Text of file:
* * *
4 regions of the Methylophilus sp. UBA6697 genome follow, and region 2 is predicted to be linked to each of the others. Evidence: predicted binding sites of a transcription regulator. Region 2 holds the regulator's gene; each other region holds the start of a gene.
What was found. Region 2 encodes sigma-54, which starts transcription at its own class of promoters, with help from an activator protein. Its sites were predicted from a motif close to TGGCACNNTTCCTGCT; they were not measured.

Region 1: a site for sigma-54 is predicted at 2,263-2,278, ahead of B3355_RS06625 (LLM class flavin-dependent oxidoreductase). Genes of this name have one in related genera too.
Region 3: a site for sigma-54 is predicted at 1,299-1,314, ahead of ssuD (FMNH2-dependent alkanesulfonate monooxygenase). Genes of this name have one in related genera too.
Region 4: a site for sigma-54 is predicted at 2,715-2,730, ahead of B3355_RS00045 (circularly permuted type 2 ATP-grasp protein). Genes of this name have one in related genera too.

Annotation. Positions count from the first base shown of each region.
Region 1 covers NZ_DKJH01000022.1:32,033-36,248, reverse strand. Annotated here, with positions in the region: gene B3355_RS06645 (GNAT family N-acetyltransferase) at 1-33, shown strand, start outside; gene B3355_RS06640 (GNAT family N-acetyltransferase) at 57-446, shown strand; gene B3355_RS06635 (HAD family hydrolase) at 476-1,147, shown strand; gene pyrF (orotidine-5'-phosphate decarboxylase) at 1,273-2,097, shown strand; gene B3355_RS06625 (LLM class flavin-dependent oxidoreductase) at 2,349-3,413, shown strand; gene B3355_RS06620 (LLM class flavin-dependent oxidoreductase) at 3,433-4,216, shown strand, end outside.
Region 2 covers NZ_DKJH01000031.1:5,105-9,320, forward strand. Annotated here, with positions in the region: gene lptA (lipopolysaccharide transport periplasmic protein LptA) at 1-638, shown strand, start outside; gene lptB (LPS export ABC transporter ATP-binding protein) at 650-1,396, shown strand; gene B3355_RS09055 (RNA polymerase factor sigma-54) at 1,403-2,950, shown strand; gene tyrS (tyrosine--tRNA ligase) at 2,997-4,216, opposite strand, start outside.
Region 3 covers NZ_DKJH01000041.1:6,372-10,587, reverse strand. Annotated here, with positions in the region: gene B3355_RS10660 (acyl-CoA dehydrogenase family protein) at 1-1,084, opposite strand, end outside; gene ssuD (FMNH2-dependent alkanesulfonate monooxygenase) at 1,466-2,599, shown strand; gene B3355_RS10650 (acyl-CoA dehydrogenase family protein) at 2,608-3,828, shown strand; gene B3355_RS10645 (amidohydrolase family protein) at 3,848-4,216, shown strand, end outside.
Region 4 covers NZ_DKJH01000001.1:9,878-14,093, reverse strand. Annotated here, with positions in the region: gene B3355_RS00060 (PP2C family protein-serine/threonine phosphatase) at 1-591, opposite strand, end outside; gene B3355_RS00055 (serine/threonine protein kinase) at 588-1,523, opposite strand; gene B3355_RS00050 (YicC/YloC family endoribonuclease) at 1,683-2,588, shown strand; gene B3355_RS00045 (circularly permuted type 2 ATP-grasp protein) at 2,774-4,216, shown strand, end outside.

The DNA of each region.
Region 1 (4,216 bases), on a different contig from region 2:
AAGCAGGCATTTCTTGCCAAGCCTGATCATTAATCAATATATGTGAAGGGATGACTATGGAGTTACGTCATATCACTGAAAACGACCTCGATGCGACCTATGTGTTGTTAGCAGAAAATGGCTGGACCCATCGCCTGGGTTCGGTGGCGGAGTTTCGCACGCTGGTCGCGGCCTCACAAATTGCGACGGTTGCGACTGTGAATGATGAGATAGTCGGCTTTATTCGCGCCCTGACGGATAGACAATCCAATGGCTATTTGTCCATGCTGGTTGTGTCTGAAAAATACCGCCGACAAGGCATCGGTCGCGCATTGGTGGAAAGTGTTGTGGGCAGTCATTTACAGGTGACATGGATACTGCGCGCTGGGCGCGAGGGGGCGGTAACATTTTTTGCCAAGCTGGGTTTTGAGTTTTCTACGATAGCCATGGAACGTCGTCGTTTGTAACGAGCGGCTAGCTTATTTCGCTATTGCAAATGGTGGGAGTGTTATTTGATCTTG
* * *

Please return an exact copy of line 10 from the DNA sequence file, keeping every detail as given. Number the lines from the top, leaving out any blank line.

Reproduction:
Region 4 covers NZ_DKJH01000001.1:9,878-14,093, reverse strand. Annotated here, with positions in the region: gene B3355_RS00060 (PP2C family protein-serine/threonine phosphatase) at 1-591, opposite strand, end outside; gene B3355_RS00055 (serine/threonine protein kinase) at 588-1,523, opposite strand; gene B3355_RS00050 (YicC/YloC family endoribonuclease) at 1,683-2,588, shown strand; gene B3355_RS00045 (circularly permuted type 2 ATP-grasp protein) at 2,774-4,216, shown strand, end outside.